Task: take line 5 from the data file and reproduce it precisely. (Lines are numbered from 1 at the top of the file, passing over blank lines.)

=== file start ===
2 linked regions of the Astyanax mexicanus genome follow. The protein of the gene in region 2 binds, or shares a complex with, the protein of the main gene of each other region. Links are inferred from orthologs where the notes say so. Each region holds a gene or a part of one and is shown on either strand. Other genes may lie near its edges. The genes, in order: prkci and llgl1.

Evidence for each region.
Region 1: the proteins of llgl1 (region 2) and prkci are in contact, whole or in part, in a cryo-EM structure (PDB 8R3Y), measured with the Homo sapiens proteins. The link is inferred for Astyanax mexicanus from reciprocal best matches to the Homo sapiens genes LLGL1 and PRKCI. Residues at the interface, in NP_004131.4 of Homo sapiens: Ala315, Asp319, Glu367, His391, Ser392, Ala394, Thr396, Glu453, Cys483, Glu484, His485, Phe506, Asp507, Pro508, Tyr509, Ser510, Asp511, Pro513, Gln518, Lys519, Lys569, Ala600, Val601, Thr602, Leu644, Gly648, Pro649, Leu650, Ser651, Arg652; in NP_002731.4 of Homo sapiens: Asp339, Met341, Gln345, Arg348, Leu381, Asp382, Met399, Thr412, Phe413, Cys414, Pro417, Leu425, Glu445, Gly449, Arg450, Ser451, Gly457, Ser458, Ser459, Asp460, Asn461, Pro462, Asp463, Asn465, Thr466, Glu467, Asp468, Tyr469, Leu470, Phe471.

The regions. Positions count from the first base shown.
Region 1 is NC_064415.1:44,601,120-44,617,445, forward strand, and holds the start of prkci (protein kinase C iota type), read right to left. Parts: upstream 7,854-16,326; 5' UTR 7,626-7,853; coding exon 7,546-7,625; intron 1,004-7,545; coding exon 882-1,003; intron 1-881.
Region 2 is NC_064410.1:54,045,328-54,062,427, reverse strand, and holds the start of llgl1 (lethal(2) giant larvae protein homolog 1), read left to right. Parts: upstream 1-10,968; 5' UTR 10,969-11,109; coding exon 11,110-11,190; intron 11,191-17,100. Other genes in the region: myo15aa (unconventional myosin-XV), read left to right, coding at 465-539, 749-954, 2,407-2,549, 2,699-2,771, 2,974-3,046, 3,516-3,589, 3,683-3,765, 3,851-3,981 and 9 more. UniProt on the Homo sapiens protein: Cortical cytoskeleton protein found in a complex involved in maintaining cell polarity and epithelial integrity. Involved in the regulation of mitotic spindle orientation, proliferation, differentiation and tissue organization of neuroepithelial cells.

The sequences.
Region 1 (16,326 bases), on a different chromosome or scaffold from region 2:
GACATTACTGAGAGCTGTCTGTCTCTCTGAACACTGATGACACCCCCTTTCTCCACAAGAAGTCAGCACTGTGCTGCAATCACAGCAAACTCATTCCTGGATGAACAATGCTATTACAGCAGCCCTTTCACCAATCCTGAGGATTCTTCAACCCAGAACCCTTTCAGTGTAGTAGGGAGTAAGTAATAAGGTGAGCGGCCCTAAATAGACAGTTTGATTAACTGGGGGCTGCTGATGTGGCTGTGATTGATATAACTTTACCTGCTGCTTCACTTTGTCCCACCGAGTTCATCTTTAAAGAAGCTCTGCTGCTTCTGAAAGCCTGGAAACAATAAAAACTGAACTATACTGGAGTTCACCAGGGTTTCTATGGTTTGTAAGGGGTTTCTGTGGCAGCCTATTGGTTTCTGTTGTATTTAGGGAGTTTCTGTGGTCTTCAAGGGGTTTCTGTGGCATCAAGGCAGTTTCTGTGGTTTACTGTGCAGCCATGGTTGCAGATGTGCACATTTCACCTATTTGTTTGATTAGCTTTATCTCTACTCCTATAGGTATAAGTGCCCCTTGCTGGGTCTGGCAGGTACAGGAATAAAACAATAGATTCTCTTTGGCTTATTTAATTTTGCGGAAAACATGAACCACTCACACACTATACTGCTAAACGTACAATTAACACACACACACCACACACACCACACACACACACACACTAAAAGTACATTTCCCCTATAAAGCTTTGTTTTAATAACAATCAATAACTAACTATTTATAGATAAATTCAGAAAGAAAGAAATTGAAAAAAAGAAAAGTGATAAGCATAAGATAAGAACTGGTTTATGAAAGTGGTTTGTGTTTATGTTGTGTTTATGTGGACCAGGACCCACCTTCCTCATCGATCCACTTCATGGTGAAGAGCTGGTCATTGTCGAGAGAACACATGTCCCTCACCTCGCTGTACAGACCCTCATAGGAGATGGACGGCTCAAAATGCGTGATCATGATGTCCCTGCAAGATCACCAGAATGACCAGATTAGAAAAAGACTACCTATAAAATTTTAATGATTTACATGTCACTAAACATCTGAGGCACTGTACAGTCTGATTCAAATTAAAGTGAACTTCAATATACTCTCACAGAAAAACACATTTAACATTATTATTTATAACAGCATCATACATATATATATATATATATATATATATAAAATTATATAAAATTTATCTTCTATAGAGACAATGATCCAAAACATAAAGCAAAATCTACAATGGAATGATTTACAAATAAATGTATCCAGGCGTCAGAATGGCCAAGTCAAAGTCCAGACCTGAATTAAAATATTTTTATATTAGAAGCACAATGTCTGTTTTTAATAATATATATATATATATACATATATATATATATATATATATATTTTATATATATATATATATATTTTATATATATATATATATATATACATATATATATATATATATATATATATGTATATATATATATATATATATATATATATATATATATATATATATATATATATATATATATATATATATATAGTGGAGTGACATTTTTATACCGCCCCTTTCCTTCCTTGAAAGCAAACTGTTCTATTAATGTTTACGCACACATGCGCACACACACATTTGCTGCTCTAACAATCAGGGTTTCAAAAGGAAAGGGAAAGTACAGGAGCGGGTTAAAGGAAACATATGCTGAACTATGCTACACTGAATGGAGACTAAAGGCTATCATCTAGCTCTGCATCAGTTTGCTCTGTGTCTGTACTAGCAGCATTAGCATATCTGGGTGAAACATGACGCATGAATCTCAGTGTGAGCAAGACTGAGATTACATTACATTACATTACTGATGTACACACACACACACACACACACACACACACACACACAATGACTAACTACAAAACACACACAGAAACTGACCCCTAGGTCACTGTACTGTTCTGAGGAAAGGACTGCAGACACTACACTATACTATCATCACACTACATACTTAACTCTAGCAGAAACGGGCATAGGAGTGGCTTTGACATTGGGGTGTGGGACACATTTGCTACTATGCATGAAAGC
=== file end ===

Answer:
Region 1 is NC_064415.1:44,601,120-44,617,445, forward strand, and holds the start of prkci (protein kinase C iota type), read right to left. Parts: upstream 7,854-16,326; 5' UTR 7,626-7,853; coding exon 7,546-7,625; intron 1,004-7,545; coding exon 882-1,003; intron 1-881.